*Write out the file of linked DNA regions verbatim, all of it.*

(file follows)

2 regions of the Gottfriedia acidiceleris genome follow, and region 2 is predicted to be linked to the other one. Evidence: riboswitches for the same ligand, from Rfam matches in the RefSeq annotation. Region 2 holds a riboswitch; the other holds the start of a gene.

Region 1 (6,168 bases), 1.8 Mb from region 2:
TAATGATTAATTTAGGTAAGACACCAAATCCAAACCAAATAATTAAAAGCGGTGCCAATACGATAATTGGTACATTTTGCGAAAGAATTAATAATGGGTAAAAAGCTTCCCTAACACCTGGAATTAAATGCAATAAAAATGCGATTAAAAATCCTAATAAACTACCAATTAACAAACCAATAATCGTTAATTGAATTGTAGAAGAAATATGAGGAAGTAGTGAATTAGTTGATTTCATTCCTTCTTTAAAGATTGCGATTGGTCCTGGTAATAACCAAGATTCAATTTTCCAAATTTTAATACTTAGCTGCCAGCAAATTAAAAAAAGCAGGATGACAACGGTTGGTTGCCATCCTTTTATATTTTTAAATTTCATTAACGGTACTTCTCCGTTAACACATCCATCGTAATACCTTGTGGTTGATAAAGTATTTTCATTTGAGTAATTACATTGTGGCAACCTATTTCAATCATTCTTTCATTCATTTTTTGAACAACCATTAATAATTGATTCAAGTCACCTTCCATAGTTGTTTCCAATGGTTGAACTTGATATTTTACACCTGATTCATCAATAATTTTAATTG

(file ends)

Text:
2 regions of the Gottfriedia acidiceleris genome follow, and region 2 is predicted to be linked to the other one. Evidence: riboswitches for the same ligand, from Rfam matches in the RefSeq annotation. Region 2 holds a riboswitch; the other holds the start of a gene.

Region 1 (6,168 bases), 1.8 Mb from region 2:
TAATGATTAATTTAGGTAAGACACCAAATCCAAACCAAATAATTAAAAGCGGTGCCAATACGATAATTGGTACATTTTGCGAAAGAATTAATAATGGGTAAAAAGCTTCCCTAACACCTGGAATTAAATGCAATAAAAATGCGATTAAAAATCCTAATAAACTACCAATTAACAAACCAATAATCGTTAATTGAATTGTAGAAGAAATATGAGGAAGTAGTGAATTAGTTGATTTCATTCCTTCTTTAAAGATTGCGATTGGTCCTGGTAATAACCAAGATTCAATTTTCCAAATTTTAATACTTAGCTGCCAGCAAATTAAAAAAAGCAGGATGACAACGGTTGGTTGCCATCCTTTTATATTTTTAAATTTCATTAACGGTACTTCTCCGTTAACACATCCATCGTAATACCTTGTGGTTGATAAAGTATTTTCATTTGAGTAATTACATTGTGGCAACCTATTTCAATCATTCTTTCATTCATTTTTTGAACAACCATTAATAATTGATTCAAGTCACCTTCCATAGTTGTTTCCAATGGTTGAACTTGATATTTTACACCTGATTCATCAATAATTTTAATTG